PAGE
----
Mine Safety Advocate Says He Was Wrongfully Terminated By Mining Company

According to Kentucky Lexington Herald Leader, a Letcher county miner has sued Cumberland River Coal Co. over wrongful termination. Charles Scott Howard claims he was laid off two years ago by the mining company, then reinstated by a judge and later injured underground while at work.

Howard, an underground equipment operator, was laid off May 2009, several months after he was disciplined for presenting a video and photos of leaking underground seals at a public hearing of the U.S. Mine Safety and Health Administration. Cumberland County River Coal Co. had said that the worker had not been authorized to use a camera underground.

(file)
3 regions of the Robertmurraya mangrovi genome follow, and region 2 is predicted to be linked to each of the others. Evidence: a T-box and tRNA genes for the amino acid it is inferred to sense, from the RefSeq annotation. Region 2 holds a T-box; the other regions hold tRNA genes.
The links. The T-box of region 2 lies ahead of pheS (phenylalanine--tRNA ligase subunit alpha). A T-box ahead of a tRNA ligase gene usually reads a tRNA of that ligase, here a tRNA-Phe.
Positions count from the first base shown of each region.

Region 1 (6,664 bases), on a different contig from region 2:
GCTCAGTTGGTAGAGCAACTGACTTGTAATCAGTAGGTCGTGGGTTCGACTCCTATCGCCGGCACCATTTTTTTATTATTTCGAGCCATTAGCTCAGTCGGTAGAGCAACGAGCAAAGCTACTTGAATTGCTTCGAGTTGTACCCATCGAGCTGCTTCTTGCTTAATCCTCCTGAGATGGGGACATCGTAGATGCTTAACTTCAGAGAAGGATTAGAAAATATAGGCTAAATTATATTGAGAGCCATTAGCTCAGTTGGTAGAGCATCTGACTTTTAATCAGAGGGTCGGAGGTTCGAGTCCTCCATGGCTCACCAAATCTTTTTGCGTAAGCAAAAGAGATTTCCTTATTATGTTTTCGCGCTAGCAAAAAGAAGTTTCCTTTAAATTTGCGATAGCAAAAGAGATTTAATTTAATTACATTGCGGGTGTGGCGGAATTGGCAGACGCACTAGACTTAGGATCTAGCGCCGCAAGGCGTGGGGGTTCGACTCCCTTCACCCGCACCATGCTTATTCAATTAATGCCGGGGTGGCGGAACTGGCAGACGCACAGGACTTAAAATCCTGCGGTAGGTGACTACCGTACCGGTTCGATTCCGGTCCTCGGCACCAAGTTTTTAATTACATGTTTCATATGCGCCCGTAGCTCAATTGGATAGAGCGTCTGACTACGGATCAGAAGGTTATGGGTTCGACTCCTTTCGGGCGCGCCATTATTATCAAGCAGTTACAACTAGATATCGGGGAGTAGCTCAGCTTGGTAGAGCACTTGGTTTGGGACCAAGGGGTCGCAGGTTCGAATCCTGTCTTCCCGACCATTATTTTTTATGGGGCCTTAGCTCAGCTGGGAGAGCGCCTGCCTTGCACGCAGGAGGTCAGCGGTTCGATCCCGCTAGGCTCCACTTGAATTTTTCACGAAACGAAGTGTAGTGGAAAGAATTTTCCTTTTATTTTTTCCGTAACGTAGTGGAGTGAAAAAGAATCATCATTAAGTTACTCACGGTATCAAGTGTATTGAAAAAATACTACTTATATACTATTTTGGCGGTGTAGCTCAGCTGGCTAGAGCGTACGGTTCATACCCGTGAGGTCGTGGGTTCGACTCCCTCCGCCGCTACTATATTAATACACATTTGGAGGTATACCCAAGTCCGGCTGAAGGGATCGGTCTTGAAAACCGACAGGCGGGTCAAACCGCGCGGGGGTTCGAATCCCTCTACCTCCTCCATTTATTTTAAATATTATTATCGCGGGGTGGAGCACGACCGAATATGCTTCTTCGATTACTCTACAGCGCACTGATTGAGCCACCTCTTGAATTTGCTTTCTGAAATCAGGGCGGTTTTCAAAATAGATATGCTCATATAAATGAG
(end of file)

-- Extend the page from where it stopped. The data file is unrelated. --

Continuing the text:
Howard’s employment was temporarily reinstated and in August an administrative law judge with the Mine Safety and Health Commission had ruled that Howard had been wrongfully terminated. A month before, Howard had suffered a traumatic brain injury while working to clean up a section of a mine. Howard has been in recovery for his brain injuries ever since. According to Howard’s wrongful termination lawyer, Howard lost his job after a doctor employed by the mining company determined he could no longer work underground. The mine safety advocate’s video was played at a public MSHA meeting to show apparently dangerous conditions at the mine, which came more than a year after the tragedy at Upper Big Branch Mine in which 29 West Virginia miners died.